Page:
How to grow clusters of copper sulfate crystals? Will the string get stuck inside the crystal? Can I grow them on rocks and bones?
This article is a companion to my main guide The Best Way to Grow Big Copper Sulfate Crystals. If you haven’t seen it, I suggest you check that one out first.
Having grown them for 3 years, I’ll cover the following to the best of my knowledge:
- How to grow clusters of copper sulfate crystals?
- Will the string get stuck inside the crystal?
- Can I grow the crystals on rocks and bones?
- General tips and troubleshooting
- Crystal creep
- Crystals growing on the string
- String breaking
How to grow clusters of copper sulfate crystals
In my main article, I provided a detailed procedure to grow individual crystals. If you want to grow clusters instead, you just need to tweak the steps a little:
Dissolve 70g copper sulfate per 100 ml water (instead of 55g to grow single crystals). To achieve this, your water must be very hot. If not all of the powder manages to dissolve, you can reheat the solution, but be sure not to boil it. This is because boiling causes the compound to decompose.
It takes some time to dissolve 70g in 100ml of water. Heating is often necessary. But you don’t have to use a beaker.
After all the solid has dissolved, filter the solution while it is still hot into a jar. Cover the lid of the jar. Wait for the solution to cool to room temperature.
Tie a seed crystal to a string. Unlike the procedure for growing single crystals, this seed crystal does not have to be perfect. You can choose any chunk you like (the leftover ones at the bottom of the container from the previous article do nicely). Make sure the knot is tight. Lower the seed crystal into solution.
Take note: You are lowering the seed crystal into an extremely supersaturated solution. Therefore, growth starts immediately. Within 5 minutes the crystal will have grown in size.
Within 1 hour it should look like this:
While I did mention that the golden rule to growing high quality crystals is to make sure it grows slowly, we don’t need to worry about that here.
In this case, we are taking advantage of the unstable solution to cause a wild cluster of crystals to form. They might not be sleek, sharp and shiny, but we can fix that later.
Over the course of the day, the crystal will grow quickly. But having sucked up all of the extra dissolved copper sulfate in solution, it should start to slow down by the second day. You can now remove it and call it done! It’s that simple.
But I like to let it stay inside for a week or so. This gives time for the crystal to grow slowly, and since it grows slowly, the outermost coat of the crystal looks smoother and more transparent.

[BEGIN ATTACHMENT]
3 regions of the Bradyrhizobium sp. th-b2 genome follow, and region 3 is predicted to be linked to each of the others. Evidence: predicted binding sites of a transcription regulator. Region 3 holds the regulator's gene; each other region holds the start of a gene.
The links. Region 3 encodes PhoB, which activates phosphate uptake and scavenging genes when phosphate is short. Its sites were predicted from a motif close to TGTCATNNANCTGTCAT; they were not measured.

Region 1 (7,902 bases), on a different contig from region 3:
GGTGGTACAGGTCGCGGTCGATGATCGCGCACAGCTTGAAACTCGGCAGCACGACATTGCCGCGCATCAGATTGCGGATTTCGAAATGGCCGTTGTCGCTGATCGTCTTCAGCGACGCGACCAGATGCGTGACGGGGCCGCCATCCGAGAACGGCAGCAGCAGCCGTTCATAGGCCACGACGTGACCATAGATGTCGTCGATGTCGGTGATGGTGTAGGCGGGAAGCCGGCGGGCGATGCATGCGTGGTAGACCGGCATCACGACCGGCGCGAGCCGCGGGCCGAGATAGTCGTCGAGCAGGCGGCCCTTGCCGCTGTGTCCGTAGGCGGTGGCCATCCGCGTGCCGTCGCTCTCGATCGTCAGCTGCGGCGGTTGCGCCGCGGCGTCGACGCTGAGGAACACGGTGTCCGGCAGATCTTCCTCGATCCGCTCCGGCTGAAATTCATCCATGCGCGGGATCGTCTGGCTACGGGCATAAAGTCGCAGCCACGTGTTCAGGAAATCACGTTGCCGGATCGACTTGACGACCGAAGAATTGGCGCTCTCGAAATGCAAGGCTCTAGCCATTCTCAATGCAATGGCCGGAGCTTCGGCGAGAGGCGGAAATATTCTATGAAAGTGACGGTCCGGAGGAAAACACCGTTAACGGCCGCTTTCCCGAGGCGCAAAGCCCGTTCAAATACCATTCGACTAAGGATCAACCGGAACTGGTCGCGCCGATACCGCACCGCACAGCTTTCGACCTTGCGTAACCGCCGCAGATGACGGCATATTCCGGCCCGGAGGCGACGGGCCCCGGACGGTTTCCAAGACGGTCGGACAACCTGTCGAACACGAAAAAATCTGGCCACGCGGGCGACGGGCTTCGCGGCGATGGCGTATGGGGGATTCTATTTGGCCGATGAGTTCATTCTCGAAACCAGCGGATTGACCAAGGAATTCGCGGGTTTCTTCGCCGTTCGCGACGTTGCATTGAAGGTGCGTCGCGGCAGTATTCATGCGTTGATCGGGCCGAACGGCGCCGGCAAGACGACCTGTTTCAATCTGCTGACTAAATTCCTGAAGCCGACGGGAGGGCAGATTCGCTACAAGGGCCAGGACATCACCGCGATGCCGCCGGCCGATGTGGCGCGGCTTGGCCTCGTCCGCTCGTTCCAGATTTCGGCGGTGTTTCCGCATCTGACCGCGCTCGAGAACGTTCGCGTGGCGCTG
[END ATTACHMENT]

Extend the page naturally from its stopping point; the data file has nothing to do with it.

In the picture above, notice that a layer of crystals have grown at the bottom. They are now competing with the cluster for growth, so it will not be able to grow much bigger. For further growth, transfer the cluster to a new container with fresh solution.
But I thought it was good enough, so I removed it:
To store it, use the same procedure for single crystals.
Will the string get stuck inside the crystal?
Yes. It is almost invisible if you use a very thin nylon fishing line, but there’s still no way to get it out.
If you don’t like that, there are two workarounds:
- Grow the crystal directly on the string
- Grow the crystal at the bottom of the jar
Both are doable, but tricky.
Grow the crystal directly on the string
To apply this method, stick the fishing line into the dish with the seed crystals, and try to make one of them “grow into” the fishing line naturally as the crystal enlarges.
Once the crystal is securely attached to the fishing line, you can then hang it and grow as usual.
When you finish growing, you can pull the fishing line out of the crystal. Sounds good in practice, but based on my experience, it can be quite hard to coax the crystals to grow into the line.
Grow the crystal at the bottom of the jar
This method does not use any strings. Just let the crystals form naturally at the bottom of the container, and let them grow. Make sure the container has a flat bottom.
If you just want to grow some crystal clusters, it’s perfectly fine. But if you want to grow perfect single crystals, there is a very high risk that a bunch of small, fine crystals will start forming around your main crystal and start sticking to it.
By growing them at the bottom, there’s a high risk the crystals will stick to each other.
If you think you can push them aside using a stick, or remove interfering crystals using a tweezer, the answer is no. Don’t do it.
If you accidentally scratch the crystal (which happens 99% of the time), you will introduce thousands of microscopic crystal particles into the solution, forming crystal sand at the bottom of the container that sticks to everything, ruining the whole batch.
Thus, growing copper sulfate crystals at the bottom of the container is very difficult indeed. It requires micromanagement, a stable temperature and good evaporation control.